June 08, 2012
This recipe is my version of the Chicken Pot Stickers in the highly useful Cook This Not That! Kitchen Survival Guide by David Zinczenko and Matt Goulding. It is fast, tasty, and relatively healthy. It makes a light meal, so if you want something more substantial, you might consider serving it over rice or noodles, but it's also good simply on its own.
To be sure, it's more of a recipe concept, since it revolves around a pre-made ingredient (the pot stickers themselves), but you can easily outfox that by making your own dumplings. I've gone with my favourite recipe for pork gyoza, a Japanese-style dumpling that is kissing-cousin to the Chinese pot sticker, making up a batch of 36 dumplings. The stir-fry recipe calls for 24, leaving me 12 to stash in the freezer. If you don't want to do that, there's always the ones from the freezer section of the supermarket, totally up to you.
The stir-fry, then, is pretty much self-explanatory from the photo above:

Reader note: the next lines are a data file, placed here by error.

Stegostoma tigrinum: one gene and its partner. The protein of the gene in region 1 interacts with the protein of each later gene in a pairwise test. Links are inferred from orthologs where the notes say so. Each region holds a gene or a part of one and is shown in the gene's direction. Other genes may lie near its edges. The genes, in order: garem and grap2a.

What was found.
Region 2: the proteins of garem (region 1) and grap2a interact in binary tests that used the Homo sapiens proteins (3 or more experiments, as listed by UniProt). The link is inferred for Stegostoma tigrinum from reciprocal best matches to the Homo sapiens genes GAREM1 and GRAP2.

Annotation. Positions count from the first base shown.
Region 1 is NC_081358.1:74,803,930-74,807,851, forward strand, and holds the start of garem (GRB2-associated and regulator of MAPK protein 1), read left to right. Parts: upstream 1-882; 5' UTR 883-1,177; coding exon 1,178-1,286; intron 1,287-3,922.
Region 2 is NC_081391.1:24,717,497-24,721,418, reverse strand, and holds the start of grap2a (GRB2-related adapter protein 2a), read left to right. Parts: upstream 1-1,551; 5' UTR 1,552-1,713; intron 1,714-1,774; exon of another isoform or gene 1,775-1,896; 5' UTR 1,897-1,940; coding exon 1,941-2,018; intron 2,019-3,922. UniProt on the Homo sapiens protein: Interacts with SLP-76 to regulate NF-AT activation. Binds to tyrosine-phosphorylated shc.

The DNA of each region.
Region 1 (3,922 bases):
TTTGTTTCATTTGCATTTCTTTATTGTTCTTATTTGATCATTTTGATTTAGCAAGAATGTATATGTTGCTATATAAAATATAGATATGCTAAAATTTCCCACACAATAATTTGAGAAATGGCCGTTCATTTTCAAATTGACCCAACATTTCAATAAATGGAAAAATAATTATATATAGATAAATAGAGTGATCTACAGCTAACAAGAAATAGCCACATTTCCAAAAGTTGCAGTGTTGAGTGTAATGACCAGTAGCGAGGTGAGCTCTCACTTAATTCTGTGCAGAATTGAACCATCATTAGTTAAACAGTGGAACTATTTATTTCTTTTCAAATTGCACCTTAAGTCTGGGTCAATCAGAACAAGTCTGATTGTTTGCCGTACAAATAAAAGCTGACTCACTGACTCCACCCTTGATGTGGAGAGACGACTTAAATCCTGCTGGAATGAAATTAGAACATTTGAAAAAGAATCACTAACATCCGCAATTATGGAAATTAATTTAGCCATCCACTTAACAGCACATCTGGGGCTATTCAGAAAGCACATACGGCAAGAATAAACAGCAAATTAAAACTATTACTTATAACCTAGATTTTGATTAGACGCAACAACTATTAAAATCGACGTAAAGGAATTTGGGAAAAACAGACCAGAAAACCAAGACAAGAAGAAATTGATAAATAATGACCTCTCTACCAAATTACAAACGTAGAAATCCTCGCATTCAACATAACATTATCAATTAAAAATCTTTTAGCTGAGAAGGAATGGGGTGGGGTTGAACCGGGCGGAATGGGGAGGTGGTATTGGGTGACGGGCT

You start by par-cooking the frozen dumplings for a couple of minutes in boiling water (you could also steam them), although if you're using freshly made non-frozen dumplings, you can skip this step and just add a couple of minutes to the stir fry time.
Next, heat a small amount of sesame oil in a large non-stick skillet, and add some sliced shittake mushrooms, a couple of cups' worth. A few shreds of fresh ginger are great at this point, too, but not necessary. Stir fry those for a minute or two, then add the dumplings, cooking for 2 or 3 minutes per side until browned.
Add a couple of cups of trimmed snap peas (or snow peas, if you prefer) for one more minute of cooking, then remove from the heat and stir in a tablespoon of low sodium soy sauce, a tablespoon of rice vinegar, and however much sriracha you fancy (more sriracha can be used as a condiment, of course).
Stir it all through, and divide between four bowls. Sprinkle with toasted sesame seeds (I use a combination of black and white sesame seeds, because I like the effect) and throw a sliced green onion on top for a burst of fresh flavour. I totally forgot the onion in the above picture, as you can see - it's not necessary, it is tasty.
Easy, yes? If you have the dumplings already in the freezer (one way or another), it only takes about 15 minutes to make, including waiting for the water to boil for the dumplings, and prepping the vegetables.